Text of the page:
Luke 1712 And as he entered into a certain village, there met him ten men that were lepers, which stood afar off:13 And they lifted up their voices, and said, Jesus, Master, have mercy on us.14 And when he saw them, he said unto them, Go shew yourselves unto the priests. And it came to pass, that, as they went, they were cleansed.15 And one of them, when he saw that he was healed, turned back, and with a loud voice glorified God,16 And fell down on his face at his feet, givinLuke 17
12 And as he entered into a certain village, there met him ten men that were lepers, which stood afar off:
13 And they lifted up their voices, and said, Jesus, Master, have mercy on us.
14 And when he saw them, he said unto them, Go shew yourselves unto the priests. And it came to pass, that, as they went, they were cleansed.
15 And one of them, when he saw that he was healed, turned back, and with a loud voice glorified God,
16 And fell down on his face at his feet, giving him thanks: and he was a Samaritan.
17 And Jesus answering said, Were there not ten cleansed? but where are the nine?
18 There are not found that returned to give glory to God, save this stranger.
19 And he said unto him, Arise, go thy way: thy faith hath made thee whole.
What does it mean to be “made whole,” and how is it different from being cleansed? Is it just the spiritual equivalent of being cleansed? It required considerable faith for the ten lepers to be healed of leprosy… does that mean that being made whole requires even greater faith? And how does this apply to my life?
If Christ came to me today, and offered to take away all of my physical trials, I’d be like one of the ten lepers – calling to Him from afar off and asking for His intervention on my behalf. If He healed me, I’m sure I’d be grateful, as the other 9 lepers most definitely were. What made the tenth leper so different? Was it just that He returned to give thanks? Is gratitude such a big part of repentance that our becoming whole is contingent on our ability to give thanks and give the glory to God? And if the true meaning of the parable is the importance of being whole – not simply cleansed – what does that mean to me?
Those are the questions going through my mind as I read this account. I think Christ was trying to illustrate the importance of striving to become whole – spiritually whole – instead of simply asking for relief from the difficulties of life… focusing on the spiritual aspects of imperfection in mortality. And I think that here He shares an interesting message – how key gratitude is in being saved. Being “whole” is often similar in root to being “perfect” – complete, unspotted, righteous in every way. The woman with an issue of blood was declared whole after she put her faith in Christ, as was the tenth leper, and the man who received his sight. All of them did something more than just have the faith to receive physical miracles in their behalf; they had the faith to receive unseen spiritual miracles that far surpassed what could be seen on the surface.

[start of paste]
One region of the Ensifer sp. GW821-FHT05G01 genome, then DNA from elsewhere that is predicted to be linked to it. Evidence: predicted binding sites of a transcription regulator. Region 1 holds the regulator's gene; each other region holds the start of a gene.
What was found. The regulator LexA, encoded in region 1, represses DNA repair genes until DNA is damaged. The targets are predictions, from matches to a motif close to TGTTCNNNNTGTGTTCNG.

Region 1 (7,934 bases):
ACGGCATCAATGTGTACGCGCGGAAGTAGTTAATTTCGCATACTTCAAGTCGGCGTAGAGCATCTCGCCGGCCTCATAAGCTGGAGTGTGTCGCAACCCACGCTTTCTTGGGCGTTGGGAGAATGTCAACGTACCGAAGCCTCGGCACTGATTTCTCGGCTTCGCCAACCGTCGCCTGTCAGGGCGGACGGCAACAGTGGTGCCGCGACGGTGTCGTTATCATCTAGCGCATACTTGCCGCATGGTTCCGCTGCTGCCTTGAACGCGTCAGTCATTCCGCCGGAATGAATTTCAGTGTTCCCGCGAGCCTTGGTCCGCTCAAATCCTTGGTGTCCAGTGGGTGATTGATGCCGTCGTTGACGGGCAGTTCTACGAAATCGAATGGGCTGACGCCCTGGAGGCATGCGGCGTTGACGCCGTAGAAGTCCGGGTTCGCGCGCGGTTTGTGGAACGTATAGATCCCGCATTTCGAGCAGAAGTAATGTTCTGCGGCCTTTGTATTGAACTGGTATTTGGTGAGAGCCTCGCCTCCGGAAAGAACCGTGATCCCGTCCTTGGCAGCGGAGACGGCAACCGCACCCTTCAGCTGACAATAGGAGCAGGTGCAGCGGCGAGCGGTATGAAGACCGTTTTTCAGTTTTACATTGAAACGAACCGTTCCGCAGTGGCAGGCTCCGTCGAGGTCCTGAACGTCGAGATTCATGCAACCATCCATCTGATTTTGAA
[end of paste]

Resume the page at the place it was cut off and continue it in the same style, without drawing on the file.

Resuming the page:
I think that’s the miracle that I should always be praying for – not to be freed from trials or tribulations, but the miracle of being able to live and keep the commandments in any situation. Being willing to date, and learning to enjoy it, even though I’m not attracted to women. Coping with attraction to guys and finding ways to ensure the positive side of interactions with them. And being willing to live life and keep moving forward no matter what happens – even if I spend the rest of life alone – and learning to be happy in those circumstances.
I used to think that happiness came as a byproduct of completing a given set of to-do’s, among which were finding an eternal companion, having a family, etc… Now I realize that happiness isn’t something that comes at the end of mortality or even after I have weathered my trials. It is available today, and tomorrow, and the next day. And I don’t have to downgrade my morals to find it. It’s available through God.
I obviously can’t really talk about what went through their minds without it being conjecture, but I think that’s what made the tenth leper different. I think that, if he hadn’t been healed, he would have continued to believe in Christ and praise God – and maybe that is what made the difference. He had already found happiness in doing what was right within his ability, and the outward miracle of healing was just that – an outward manifestation to match a greater inward change… and Christ’s miracle was an opportunity to invite me, and all those present, to exercise the same faith to be made whole.